Pyramids, Plazas, and Plant Materials: Experiences Volunteering at the Huaca Pucllana

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this semester, I decided to volunteer at the Huaca Pucllana, a pre-Inca archaeological site in Miraflores. The word “huaca” is a Quechua word meaning “sacred.” While working at the huaca, I’ve spent time with graduate students from other universities in Lima, in large part the University of San Marcos (the most prestigious public university in the city), and I have gotten a chance to sort through and categorize real archaeological materials and get a more in-depth view of this incredibly interesting and important site.

Background: History of the Huaca Puclllana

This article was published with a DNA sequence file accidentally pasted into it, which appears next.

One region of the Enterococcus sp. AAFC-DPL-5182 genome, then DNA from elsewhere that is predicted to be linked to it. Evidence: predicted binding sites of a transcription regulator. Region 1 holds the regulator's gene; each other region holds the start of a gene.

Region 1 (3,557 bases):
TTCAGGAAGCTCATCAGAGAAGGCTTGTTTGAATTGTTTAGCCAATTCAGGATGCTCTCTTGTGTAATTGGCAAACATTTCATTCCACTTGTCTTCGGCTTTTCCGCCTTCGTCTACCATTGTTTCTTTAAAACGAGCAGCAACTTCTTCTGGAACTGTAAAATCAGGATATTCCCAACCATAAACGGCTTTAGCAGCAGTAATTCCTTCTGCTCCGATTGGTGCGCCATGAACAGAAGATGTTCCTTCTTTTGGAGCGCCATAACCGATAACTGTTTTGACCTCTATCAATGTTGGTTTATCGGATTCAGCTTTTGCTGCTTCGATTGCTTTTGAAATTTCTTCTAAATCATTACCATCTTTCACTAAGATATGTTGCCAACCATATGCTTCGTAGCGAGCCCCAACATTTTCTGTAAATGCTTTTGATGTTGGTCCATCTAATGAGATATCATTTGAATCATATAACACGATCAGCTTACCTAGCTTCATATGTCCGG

The Huaca Pucllana is a pre-Inca site based in Miraflores. It was one of the important religious and administrative centers of the Lima culture, a civilization which lived and built cities in the area in and surrounding the current city of Lima between 200 and 700 AD. It was later inhabited and used, primarily as a cemetery, by the Huari culture which lived and gained control in this area between 500 and 900 AD. The current day archaeological site contains a great pyramid, which was used by the spiritual leaders and elites of the Lima culture, the central plaza, which was used for ceremonies, usually conducted in honor of the shark, who was worshipped as a god by the Lima. The site also contains areas in which both the elite and commoner class people lived, giving archaeologists an important look into the ways in which the people in these two levels of society lived.